To enhance the big picture of their lives, Cardinal Valley Elementary is improving the littlest students’ initial engagement in school and building a solid academic foundation in their native language. Two of the five kindergarten classes this year comprise the new dual language program, which ensures Hispanic youngsters grasp the essentials in Spanish before tackling English and gain confidence for continued growth and success.
“Over 80 percent come to school not prepared and lack the pre-literacy skills, and 75 percent don’t speak the language of instruction,” said second-year Principal Matthew Spottswood, referring to results of the BRIGANCE kindergarten screening. After a year of researching possibilities and preparing the staff, Cardinal Valley launched the program this fall. It’s the first such effort in Fayette County Public Schools, which offers a magnet Spanish Immersion Program (at Maxwell Elementary, Bryan Station Middle and Bryan Station High) and optional immersion strands (Liberty and Northern elementaries). “We’ve got to meet our kids where they’re at,” Spottswood said. “We are a school of language learners.”
All the classroom teachers at Cardinal Valley are now GLAD-certified – for “guided language acquisition design” – and those two kindergarten teachers are native Spanish speakers. About 80 percent of their students’ instruction is in Spanish, primarily in reading and math, while specials classes like P.E. and music and the ESL sessions are conducted in English. The amount of English instruction will increase each year until third grade, when the breakdown reaches 50/50. “Other models exist where Spanish is completely eliminated, but we want our students to value their language, culture and history,” Spottswood said.
For participating kindergarteners, the new approach has made a marked difference. “The real goal is to teach them the content in a language they understand. Some of our kids are already beginning to read, and normally they’re not reading until the end of first grade,” the principal said. “In any other classroom, these kids would be nothing but confused and angry right now. Frustrated isn’t the word – more like defeated or crushed.”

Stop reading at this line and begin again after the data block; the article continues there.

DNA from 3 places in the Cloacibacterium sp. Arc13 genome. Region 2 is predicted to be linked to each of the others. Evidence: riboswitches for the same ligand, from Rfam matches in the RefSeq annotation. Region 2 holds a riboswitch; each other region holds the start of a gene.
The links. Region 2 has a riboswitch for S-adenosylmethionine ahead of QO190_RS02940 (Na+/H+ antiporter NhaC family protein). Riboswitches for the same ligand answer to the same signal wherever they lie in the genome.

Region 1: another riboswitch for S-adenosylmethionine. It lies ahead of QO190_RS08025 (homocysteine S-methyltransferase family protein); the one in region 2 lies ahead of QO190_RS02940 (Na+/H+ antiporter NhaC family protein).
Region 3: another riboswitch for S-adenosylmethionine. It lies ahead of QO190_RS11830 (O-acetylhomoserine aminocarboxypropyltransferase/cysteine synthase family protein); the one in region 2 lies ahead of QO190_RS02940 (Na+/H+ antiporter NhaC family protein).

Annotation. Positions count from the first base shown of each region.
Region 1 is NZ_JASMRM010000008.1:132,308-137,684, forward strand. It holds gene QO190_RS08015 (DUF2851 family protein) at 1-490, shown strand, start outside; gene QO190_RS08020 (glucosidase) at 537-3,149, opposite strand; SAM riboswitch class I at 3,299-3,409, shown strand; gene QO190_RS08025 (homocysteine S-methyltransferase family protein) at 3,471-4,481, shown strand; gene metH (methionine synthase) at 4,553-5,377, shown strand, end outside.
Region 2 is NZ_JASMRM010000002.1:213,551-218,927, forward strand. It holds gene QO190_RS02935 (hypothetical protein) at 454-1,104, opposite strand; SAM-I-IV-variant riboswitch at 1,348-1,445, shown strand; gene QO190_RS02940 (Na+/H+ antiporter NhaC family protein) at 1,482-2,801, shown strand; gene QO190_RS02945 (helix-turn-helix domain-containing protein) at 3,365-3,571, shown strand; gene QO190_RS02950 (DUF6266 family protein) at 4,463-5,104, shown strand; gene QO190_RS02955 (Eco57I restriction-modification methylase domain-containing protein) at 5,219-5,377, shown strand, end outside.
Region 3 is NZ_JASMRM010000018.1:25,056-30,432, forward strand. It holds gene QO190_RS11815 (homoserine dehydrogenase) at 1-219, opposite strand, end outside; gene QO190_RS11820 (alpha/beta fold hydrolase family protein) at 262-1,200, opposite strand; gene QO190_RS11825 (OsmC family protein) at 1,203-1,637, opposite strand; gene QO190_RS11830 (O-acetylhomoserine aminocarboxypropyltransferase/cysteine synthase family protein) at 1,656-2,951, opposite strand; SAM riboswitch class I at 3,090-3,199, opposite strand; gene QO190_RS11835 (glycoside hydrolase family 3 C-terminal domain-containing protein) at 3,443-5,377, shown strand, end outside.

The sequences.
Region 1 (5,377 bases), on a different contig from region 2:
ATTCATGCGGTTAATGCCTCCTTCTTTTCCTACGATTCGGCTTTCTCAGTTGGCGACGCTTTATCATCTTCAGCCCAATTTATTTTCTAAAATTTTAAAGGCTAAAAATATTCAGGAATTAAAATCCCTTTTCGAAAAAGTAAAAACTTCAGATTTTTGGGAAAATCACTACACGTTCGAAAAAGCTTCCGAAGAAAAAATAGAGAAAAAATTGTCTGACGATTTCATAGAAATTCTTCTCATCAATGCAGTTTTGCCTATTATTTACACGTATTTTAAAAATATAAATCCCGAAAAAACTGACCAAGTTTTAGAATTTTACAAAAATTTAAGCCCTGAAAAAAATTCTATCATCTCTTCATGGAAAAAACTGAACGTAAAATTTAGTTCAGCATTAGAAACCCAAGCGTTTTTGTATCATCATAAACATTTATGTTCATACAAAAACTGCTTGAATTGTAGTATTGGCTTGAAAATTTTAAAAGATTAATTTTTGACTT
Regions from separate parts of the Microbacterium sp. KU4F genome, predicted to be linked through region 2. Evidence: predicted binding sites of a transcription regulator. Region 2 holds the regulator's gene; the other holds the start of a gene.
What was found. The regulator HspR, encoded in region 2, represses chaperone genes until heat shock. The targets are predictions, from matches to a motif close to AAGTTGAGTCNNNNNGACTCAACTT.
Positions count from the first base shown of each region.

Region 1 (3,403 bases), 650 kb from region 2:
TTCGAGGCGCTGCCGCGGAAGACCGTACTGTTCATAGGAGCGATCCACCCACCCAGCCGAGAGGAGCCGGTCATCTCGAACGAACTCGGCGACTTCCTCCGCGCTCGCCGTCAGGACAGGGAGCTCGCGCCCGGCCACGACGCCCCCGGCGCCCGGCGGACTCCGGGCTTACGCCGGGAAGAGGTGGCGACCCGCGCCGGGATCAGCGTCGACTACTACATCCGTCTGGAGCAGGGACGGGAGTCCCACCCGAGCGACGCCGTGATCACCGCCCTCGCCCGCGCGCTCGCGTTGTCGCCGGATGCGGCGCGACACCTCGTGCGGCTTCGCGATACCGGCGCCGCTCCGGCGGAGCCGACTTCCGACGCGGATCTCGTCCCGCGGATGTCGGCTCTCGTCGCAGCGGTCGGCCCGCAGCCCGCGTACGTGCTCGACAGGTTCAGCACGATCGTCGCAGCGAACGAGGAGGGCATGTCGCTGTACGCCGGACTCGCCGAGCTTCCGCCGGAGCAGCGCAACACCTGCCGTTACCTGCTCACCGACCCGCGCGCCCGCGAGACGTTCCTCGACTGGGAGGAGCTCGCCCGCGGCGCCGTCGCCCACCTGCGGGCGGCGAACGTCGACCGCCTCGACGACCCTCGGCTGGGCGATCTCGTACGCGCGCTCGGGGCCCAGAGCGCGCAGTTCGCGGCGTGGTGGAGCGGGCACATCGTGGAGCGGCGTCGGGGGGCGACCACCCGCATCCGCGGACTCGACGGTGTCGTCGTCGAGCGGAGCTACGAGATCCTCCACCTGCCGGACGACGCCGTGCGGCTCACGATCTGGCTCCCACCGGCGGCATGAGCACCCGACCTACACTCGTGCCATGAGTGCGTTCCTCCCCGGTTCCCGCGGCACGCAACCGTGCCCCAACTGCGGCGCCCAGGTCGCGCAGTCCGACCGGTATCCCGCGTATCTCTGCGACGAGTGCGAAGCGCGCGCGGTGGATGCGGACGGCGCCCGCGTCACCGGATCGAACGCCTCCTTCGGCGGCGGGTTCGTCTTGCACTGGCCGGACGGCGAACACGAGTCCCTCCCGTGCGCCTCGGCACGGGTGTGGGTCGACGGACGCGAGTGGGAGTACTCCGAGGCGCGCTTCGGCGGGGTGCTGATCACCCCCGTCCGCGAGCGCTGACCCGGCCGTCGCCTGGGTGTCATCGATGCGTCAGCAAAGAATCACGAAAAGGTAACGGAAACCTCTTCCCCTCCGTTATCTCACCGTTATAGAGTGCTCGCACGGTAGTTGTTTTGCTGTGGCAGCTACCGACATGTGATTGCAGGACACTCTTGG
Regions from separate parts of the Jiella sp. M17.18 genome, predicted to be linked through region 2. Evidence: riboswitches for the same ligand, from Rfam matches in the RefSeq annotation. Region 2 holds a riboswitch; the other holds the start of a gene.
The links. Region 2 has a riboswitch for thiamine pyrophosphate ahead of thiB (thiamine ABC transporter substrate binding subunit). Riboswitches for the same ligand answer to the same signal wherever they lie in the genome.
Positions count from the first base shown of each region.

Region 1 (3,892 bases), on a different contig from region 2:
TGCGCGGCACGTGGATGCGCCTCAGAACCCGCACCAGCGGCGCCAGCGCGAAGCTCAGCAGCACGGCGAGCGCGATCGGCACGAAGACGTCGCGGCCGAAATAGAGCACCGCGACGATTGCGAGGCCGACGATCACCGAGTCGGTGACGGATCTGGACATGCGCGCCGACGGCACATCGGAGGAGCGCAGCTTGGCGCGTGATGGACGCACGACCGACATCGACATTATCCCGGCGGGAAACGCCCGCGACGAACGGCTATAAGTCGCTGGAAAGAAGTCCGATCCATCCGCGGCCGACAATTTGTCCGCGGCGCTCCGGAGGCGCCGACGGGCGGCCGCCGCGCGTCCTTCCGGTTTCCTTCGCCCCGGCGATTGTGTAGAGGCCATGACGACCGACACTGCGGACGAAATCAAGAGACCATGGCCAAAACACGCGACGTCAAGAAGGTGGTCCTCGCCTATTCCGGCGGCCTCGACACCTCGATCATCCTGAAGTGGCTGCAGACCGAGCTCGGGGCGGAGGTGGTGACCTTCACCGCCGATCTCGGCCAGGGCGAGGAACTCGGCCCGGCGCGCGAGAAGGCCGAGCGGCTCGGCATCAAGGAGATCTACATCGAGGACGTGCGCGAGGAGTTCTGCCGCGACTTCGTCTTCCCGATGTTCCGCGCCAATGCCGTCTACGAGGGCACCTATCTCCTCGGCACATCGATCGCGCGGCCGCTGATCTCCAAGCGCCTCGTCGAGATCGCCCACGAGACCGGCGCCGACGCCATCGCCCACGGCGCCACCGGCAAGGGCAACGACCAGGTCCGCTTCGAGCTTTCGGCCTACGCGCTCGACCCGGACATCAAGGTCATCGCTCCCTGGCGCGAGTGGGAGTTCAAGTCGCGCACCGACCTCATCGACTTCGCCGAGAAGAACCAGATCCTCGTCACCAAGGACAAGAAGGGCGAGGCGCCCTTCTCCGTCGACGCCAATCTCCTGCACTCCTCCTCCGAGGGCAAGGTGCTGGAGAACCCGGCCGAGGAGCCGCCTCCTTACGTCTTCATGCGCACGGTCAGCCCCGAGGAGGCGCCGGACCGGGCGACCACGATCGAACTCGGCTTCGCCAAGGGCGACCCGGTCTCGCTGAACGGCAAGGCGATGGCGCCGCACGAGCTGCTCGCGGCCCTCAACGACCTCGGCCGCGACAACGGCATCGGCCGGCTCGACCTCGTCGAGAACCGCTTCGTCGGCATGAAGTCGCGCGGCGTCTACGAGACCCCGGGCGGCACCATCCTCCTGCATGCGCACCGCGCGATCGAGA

One image that teachers Maria-Eugenia Serey and Alicia Coves use to gradually span the Spanish/English gap is that of a bridge, looking at the structure and functionality of language. For instance, a chart might list the days of the week side by side so kids can compare and contrast the words, or the youngsters might study words that are spelled the same such as “hospital.” Serey and Coves also cover such literacy basics as reading from left to right and turning a page to advance through a book, as well as recognizing fiction versus nonfiction.
“When they learn to read and write in their native language, they are able to transfer that to another language, and they are more successful later on,” Serey said. The dual language approach also bolsters students’ self-esteem and encourages family engagement with school. “We are sending homework, and the parents are getting involved and knowing what to do,” she reported. “Families can communicate and work together, and the kids are progressing very well. They want to show their homework, they want to participate in class, and they want to show what they know.”
Spottswood appreciates how these children now have a chance to excel. “What our program does is take a group of historically ‘disadvantaged’ students and gives them the advantage of being bilingual, bi-literate and bi-cultural.” He suggested the long-term impact will be measured by the number of students who graduate high school and enroll in college. “We are not in this game for test scores – we are not in this game for the short term. We are in this game to change the lives of our students forever,” he said. “The impacts will be lower numbers of high-school dropouts, teenage pregnancies, gang membership, incarceration rates. We are in the business of changing lives.”
Despite some expected growing pains, Cardinal Valley’s initiative has shown these children can thrive in the right learning environment. “We are excited about the progress and invigorated daily to continue on this path,” Spottswood said. “We believe this will be what levels the playing field for our kids who have been underserved for years. We’re breaking generational poverty and changing a community one kid at a time. Hopefully this changes their future.”